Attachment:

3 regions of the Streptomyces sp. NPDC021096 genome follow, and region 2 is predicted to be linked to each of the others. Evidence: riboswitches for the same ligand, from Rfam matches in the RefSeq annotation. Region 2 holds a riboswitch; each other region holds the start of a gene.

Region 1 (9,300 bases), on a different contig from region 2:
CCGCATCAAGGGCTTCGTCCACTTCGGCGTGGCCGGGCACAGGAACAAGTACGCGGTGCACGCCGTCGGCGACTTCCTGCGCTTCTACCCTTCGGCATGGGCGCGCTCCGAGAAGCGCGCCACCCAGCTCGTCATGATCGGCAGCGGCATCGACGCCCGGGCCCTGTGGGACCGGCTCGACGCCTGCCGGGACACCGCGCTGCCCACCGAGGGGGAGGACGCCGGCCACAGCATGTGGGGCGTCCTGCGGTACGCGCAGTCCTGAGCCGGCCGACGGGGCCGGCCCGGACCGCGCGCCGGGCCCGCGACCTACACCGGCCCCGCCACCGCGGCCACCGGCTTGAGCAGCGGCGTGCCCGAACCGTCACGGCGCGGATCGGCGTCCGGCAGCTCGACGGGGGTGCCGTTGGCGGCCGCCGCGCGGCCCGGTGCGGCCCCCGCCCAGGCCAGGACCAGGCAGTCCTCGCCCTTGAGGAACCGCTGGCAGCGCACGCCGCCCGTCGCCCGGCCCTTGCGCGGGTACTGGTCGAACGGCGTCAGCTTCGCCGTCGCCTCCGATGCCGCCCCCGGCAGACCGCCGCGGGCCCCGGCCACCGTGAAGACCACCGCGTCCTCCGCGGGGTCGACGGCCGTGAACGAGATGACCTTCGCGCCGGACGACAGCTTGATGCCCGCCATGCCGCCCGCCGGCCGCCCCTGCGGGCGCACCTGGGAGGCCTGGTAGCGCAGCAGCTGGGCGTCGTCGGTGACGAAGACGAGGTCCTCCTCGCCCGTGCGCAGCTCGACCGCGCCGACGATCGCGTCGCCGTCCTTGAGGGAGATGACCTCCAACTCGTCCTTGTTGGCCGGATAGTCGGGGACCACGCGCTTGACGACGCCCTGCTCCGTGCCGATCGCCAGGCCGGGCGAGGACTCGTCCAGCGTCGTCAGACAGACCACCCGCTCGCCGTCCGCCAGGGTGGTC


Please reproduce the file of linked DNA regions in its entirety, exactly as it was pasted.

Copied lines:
3 regions of the Streptomyces sp. NPDC021096 genome follow, and region 2 is predicted to be linked to each of the others. Evidence: riboswitches for the same ligand, from Rfam matches in the RefSeq annotation. Region 2 holds a riboswitch; each other region holds the start of a gene.

Region 1 (9,300 bases), on a different contig from region 2:
CCGCATCAAGGGCTTCGTCCACTTCGGCGTGGCCGGGCACAGGAACAAGTACGCGGTGCACGCCGTCGGCGACTTCCTGCGCTTCTACCCTTCGGCATGGGCGCGCTCCGAGAAGCGCGCCACCCAGCTCGTCATGATCGGCAGCGGCATCGACGCCCGGGCCCTGTGGGACCGGCTCGACGCCTGCCGGGACACCGCGCTGCCCACCGAGGGGGAGGACGCCGGCCACAGCATGTGGGGCGTCCTGCGGTACGCGCAGTCCTGAGCCGGCCGACGGGGCCGGCCCGGACCGCGCGCCGGGCCCGCGACCTACACCGGCCCCGCCACCGCGGCCACCGGCTTGAGCAGCGGCGTGCCCGAACCGTCACGGCGCGGATCGGCGTCCGGCAGCTCGACGGGGGTGCCGTTGGCGGCCGCCGCGCGGCCCGGTGCGGCCCCCGCCCAGGCCAGGACCAGGCAGTCCTCGCCCTTGAGGAACCGCTGGCAGCGCACGCCGCCCGTCGCCCGGCCCTTGCGCGGGTACTGGTCGAACGGCGTCAGCTTCGCCGTCGCCTCCGATGCCGCCCCCGGCAGACCGCCGCGGGCCCCGGCCACCGTGAAGACCACCGCGTCCTCCGCGGGGTCGACGGCCGTGAACGAGATGACCTTCGCGCCGGACGACAGCTTGATGCCCGCCATGCCGCCCGCCGGCCGCCCCTGCGGGCGCACCTGGGAGGCCTGGTAGCGCAGCAGCTGGGCGTCGTCGGTGACGAAGACGAGGTCCTCCTCGCCCGTGCGCAGCTCGACCGCGCCGACGATCGCGTCGCCGTCCTTGAGGGAGATGACCTCCAACTCGTCCTTGTTGGCCGGATAGTCGGGGACCACGCGCTTGACGACGCCCTGCTCCGTGCCGATCGCCAGGCCGGGCGAGGACTCGTCCAGCGTCGTCAGACAGACCACCCGCTCGCCGTCCGCCAGGGTGGTC